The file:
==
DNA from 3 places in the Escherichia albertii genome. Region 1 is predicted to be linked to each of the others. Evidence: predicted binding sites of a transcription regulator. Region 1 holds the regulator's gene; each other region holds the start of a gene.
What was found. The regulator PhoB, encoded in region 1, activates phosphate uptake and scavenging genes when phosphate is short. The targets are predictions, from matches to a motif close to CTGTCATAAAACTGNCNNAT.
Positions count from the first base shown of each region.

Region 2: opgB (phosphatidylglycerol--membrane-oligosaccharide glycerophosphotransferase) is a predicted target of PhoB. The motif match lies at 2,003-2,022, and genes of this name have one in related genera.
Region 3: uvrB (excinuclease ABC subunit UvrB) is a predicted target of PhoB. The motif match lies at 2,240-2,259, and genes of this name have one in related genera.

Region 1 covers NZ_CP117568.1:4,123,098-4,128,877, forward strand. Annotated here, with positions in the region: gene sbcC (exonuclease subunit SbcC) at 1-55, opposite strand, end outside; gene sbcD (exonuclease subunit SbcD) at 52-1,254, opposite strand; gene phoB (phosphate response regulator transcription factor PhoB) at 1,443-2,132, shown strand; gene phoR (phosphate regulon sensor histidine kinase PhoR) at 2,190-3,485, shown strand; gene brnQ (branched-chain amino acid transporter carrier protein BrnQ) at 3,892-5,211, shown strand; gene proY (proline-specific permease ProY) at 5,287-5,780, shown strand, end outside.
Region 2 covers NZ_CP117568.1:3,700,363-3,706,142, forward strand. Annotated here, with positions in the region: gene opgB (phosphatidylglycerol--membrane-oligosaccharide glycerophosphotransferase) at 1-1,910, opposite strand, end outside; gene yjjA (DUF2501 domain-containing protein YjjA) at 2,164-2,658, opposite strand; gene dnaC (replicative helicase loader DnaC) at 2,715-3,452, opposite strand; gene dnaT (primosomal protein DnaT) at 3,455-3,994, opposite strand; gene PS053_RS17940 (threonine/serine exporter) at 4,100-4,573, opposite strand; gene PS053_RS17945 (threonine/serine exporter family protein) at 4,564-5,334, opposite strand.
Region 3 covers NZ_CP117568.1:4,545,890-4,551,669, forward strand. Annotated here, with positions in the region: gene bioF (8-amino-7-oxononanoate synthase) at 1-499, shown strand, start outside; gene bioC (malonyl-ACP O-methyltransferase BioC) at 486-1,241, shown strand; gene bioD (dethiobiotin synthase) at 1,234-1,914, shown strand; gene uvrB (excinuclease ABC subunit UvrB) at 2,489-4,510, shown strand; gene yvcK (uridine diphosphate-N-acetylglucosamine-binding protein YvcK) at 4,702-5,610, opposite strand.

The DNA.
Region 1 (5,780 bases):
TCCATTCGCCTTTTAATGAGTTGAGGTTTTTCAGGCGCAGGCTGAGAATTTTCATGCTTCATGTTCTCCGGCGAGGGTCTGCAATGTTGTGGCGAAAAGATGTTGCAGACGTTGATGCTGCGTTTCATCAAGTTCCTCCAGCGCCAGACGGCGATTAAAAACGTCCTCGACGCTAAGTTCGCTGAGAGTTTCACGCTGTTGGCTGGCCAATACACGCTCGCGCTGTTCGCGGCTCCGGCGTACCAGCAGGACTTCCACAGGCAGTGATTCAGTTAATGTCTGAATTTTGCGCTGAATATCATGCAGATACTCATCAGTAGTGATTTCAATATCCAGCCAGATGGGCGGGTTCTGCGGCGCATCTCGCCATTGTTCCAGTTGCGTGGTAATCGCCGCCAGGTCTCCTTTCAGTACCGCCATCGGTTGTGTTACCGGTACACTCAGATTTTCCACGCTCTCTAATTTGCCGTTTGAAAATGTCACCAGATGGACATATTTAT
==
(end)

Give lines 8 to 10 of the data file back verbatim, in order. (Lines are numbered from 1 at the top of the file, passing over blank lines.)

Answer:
Region 3 covers NZ_CP117568.1:4,545,890-4,551,669, forward strand. Annotated here, with positions in the region: gene bioF (8-amino-7-oxononanoate synthase) at 1-499, shown strand, start outside; gene bioC (malonyl-ACP O-methyltransferase BioC) at 486-1,241, shown strand; gene bioD (dethiobiotin synthase) at 1,234-1,914, shown strand; gene uvrB (excinuclease ABC subunit UvrB) at 2,489-4,510, shown strand; gene yvcK (uridine diphosphate-N-acetylglucosamine-binding protein YvcK) at 4,702-5,610, opposite strand.

The DNA.
Region 1 (5,780 bases):